JFK revisited

Mark Kennedy taps into late U.S. President’s legacy of unity in call for campus to come together as ‘One UND’

John F. Kennedy

John F. Kennedy

The 1960s were a time of great division in the United States, and the nation needed a leader to pull it together.

That man was President John F. Kennedy.

On Monday, Oct. 10, in his Inauguration address, UND’s newest leader, Mark Kennedy, hearkened the words of that man, the late U.S. President with whom he shares a namesake, as he called for the University to come together as One UND.

Mark Kennedy started his speech with a mention of JFK’s visit to UND in 1963, mere weeks before an assassin would gun the president down on the streets of Dallas. Archival images of JFK’s speech at the old UND Fieldhouse show crowds stacked to the rafters just to get a glimpse – an indication of his charisma at a time of seething divisiveness in our nation’s brave new post-war history.

Mark Kennedy did it because the themes of JFK from 53 years ago –intended then to reflect the state of the nation and world – still have meaning today at UND, a campus trying to come together on a number of fronts.

The UND President used JFK’s words as inspiration that differences can be overcome and a divided campus could unite and become even stronger.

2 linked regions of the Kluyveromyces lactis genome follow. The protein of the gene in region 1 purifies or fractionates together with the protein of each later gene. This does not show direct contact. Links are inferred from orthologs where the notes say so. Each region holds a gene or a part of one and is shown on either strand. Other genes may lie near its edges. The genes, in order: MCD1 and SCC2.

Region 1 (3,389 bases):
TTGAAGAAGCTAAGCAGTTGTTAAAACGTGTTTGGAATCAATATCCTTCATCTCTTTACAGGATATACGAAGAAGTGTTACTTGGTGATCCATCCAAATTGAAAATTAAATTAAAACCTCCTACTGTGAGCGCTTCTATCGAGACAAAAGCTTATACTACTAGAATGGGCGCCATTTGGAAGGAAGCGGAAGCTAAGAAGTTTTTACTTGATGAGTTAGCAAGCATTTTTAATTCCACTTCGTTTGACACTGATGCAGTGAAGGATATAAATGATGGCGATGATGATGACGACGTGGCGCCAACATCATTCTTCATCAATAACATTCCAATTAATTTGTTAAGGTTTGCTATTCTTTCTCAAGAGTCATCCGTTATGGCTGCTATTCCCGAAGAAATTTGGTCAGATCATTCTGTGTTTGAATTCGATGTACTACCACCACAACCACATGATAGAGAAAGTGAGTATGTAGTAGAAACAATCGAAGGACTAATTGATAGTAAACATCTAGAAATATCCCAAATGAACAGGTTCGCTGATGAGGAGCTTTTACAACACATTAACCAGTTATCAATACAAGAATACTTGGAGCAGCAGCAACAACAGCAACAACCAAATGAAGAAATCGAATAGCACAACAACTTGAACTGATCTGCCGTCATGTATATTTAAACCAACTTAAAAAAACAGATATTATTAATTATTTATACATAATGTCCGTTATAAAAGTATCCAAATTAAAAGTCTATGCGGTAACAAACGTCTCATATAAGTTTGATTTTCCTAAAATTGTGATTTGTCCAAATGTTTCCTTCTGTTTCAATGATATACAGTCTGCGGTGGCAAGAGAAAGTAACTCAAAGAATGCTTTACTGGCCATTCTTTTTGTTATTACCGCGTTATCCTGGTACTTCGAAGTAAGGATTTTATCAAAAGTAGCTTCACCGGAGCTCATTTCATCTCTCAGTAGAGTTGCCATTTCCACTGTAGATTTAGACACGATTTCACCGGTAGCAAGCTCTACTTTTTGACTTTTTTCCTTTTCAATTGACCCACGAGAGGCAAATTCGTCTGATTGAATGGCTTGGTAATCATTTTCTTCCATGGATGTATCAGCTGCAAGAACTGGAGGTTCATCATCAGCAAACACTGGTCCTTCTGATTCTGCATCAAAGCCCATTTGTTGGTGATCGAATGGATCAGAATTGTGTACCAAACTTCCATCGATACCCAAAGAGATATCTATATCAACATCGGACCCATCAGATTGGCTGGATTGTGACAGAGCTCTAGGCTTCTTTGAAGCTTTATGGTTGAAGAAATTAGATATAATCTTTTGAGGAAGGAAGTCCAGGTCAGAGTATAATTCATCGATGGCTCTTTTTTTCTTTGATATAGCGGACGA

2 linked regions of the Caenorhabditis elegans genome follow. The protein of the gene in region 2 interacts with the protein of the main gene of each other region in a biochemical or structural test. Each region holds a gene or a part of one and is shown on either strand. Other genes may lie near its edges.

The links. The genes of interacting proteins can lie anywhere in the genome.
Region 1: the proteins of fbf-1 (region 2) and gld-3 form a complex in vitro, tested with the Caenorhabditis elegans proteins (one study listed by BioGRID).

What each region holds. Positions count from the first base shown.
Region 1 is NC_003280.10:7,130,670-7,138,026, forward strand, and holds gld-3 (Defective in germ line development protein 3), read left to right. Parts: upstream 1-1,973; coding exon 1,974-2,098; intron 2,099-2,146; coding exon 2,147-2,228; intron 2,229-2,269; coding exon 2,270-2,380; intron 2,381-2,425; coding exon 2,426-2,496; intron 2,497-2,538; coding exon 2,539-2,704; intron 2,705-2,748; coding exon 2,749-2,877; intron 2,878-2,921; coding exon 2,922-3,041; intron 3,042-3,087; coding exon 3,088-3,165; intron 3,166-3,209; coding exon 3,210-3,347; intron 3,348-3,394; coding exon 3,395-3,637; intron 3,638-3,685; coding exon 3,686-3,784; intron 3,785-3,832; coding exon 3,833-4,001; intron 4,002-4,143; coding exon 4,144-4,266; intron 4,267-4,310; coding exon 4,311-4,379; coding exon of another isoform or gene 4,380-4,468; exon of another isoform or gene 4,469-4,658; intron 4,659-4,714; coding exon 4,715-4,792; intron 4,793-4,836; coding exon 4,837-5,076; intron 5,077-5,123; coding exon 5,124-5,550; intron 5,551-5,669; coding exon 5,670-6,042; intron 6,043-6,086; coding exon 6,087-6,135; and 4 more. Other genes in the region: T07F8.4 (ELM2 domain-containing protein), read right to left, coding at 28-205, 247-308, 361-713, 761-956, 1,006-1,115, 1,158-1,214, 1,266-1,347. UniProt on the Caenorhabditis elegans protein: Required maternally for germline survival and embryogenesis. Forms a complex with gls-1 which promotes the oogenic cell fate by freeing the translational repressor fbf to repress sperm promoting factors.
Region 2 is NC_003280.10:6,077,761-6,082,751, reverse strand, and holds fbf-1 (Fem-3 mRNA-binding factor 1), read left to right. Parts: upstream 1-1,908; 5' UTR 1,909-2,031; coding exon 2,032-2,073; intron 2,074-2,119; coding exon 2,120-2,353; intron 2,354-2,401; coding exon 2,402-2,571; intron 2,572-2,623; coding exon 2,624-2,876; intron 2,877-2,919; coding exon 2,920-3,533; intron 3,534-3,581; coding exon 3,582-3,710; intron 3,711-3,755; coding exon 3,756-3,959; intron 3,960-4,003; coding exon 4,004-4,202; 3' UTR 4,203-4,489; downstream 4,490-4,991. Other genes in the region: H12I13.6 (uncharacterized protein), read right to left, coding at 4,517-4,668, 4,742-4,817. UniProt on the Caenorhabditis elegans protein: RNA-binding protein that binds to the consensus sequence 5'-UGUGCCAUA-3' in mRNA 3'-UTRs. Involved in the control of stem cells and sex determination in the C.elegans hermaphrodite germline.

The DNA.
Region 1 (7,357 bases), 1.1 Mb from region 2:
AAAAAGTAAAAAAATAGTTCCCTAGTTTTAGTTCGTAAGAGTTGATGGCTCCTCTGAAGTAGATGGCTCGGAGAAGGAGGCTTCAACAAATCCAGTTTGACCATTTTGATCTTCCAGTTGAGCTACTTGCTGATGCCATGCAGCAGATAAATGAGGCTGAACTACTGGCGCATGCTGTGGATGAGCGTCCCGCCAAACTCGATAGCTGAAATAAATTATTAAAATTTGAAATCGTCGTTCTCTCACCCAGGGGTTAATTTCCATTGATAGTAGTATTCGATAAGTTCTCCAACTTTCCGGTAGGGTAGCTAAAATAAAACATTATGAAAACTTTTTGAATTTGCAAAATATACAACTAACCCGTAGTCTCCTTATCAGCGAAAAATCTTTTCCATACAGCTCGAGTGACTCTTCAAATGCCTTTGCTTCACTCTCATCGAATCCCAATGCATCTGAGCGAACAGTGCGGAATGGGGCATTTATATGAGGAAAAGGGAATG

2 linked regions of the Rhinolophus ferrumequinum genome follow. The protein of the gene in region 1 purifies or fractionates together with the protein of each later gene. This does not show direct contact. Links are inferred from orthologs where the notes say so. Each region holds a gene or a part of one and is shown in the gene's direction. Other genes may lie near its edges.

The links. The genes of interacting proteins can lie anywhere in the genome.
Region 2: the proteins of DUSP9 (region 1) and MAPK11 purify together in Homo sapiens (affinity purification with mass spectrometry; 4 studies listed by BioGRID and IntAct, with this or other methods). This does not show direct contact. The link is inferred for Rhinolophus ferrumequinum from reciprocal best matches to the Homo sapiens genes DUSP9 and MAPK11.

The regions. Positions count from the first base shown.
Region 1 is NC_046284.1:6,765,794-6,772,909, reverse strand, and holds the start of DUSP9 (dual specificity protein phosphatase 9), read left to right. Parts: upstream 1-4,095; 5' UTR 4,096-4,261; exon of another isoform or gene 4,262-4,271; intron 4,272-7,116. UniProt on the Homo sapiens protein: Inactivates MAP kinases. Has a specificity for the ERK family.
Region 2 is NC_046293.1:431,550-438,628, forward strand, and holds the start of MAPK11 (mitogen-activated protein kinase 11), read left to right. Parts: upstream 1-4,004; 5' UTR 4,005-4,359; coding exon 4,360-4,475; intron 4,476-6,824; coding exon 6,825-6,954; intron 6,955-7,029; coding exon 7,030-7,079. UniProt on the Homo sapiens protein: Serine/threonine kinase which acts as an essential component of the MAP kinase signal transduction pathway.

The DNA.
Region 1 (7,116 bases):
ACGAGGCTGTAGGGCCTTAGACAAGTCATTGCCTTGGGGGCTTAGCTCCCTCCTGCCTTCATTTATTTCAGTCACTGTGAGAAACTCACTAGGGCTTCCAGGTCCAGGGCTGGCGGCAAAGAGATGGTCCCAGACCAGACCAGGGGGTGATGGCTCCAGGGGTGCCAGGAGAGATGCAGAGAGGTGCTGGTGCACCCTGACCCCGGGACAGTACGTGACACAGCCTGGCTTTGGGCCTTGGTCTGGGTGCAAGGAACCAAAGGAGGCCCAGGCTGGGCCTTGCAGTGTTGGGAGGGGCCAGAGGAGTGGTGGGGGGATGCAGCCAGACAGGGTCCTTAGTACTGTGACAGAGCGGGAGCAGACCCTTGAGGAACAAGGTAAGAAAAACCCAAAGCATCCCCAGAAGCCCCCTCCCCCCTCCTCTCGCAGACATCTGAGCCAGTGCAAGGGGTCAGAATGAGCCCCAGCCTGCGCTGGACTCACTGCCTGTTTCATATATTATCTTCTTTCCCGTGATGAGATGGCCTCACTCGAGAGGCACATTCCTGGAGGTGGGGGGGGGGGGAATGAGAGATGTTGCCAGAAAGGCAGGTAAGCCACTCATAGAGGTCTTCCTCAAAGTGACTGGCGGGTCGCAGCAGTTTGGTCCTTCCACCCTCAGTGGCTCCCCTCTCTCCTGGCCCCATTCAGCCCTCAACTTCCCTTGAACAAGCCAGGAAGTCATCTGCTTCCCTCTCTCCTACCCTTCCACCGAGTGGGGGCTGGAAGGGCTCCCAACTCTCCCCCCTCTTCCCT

“John F. Kennedy understood that the secret to success was pulling people together as one,” Mark Kennedy said in his Monday address.

John F. Kennedy and George Starcher

UND President George Starcher (at podium) applauds following the presenttion of an honorary Doctor of Laws degree to President John F. Kennedy September 25, 1963, in the UND Fieldhouse. A crowd estimated at 10,000 filled the building. Kennedy presented an address on the conservation of natural resources.

Kennedy spoke of watching news coverage of the aftermath of JFK’s passing, as a 6-year-old boy in Pequot Lakes, Minn.  It stuck with him how the nation and world seemed to stop together and mourn the loss of a leader they loved.

The enormity of such a moment in time, in the turbulence of civil rights issues at home and Cold War challenges across the globe, was not lost on the younger Kennedy.

“JFK had pulled together not just our nation, but the world,” Kennedy recalled.

Mark Kennedy hopes to be a catalyst for a similar movement at UND: one where the paths to success start with busting down silos, mending fragmentation and encouraging common ground with others of diverse views and backgrounds.

He said, “We must knit faculty, staff and administration tightly together toward delivery of education that will prepare our students for a lifetime of success, research and creative activity that will propel our state and nation forward, and service that will honor our shared destiny.”

“Interdisciplinary teaching and research must be our hallmark as One UND,” said Kennedy, referencing his mantra for bringing the campus together under a shared pursuit of excellence.

Dana Harsell, associate professor of political science and public administration and chair of the University Senate, said the parallels that President Mark Kennedy drew between JFK’s message about the world in 1963 and UND now resonated with him.

“Here was this young energetic leader in JFK, looking to unify the populace,” Harsell said. “And those are really fitting ideas to serve as a call for action to help unify us and to bring together our campus communities into One UND.”